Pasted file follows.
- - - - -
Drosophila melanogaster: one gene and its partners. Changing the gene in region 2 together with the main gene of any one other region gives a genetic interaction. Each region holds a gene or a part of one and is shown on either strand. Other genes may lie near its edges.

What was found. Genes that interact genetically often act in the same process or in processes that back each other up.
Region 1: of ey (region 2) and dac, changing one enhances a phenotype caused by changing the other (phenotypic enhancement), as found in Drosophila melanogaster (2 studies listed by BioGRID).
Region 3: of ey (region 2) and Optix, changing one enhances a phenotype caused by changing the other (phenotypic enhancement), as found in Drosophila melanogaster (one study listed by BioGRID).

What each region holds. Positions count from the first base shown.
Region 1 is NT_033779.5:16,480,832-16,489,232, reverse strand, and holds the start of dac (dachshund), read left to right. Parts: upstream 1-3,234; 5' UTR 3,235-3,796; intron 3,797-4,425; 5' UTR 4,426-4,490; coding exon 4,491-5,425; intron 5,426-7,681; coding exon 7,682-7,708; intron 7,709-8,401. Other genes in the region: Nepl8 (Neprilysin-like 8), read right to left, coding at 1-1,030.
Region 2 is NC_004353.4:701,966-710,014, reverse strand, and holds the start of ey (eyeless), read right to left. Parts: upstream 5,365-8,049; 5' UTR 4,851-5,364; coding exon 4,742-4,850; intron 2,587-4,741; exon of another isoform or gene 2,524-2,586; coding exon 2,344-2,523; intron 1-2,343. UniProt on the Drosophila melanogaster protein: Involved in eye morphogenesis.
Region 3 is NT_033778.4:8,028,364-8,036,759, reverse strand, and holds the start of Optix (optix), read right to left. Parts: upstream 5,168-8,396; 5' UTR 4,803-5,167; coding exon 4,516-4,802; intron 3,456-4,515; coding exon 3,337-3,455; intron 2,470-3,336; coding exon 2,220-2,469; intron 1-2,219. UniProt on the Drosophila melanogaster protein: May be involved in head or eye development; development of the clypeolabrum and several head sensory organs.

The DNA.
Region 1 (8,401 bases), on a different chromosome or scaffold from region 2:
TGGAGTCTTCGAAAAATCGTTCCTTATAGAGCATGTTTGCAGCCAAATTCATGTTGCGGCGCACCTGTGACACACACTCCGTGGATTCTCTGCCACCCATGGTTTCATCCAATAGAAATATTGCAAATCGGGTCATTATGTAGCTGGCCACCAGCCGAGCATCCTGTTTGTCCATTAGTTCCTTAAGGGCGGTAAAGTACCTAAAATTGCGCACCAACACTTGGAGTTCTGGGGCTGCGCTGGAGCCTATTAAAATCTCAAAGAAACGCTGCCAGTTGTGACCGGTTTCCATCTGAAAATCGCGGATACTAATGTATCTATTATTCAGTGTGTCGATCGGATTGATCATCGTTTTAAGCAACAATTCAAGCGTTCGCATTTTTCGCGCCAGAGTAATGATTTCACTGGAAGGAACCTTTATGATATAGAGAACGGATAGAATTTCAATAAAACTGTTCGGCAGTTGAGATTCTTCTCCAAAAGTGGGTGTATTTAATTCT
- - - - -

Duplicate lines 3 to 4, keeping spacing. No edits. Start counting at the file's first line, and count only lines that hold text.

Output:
Region 1: of ey (region 2) and dac, changing one enhances a phenotype caused by changing the other (phenotypic enhancement), as found in Drosophila melanogaster (2 studies listed by BioGRID).
Region 3: of ey (region 2) and Optix, changing one enhances a phenotype caused by changing the other (phenotypic enhancement), as found in Drosophila melanogaster (one study listed by BioGRID).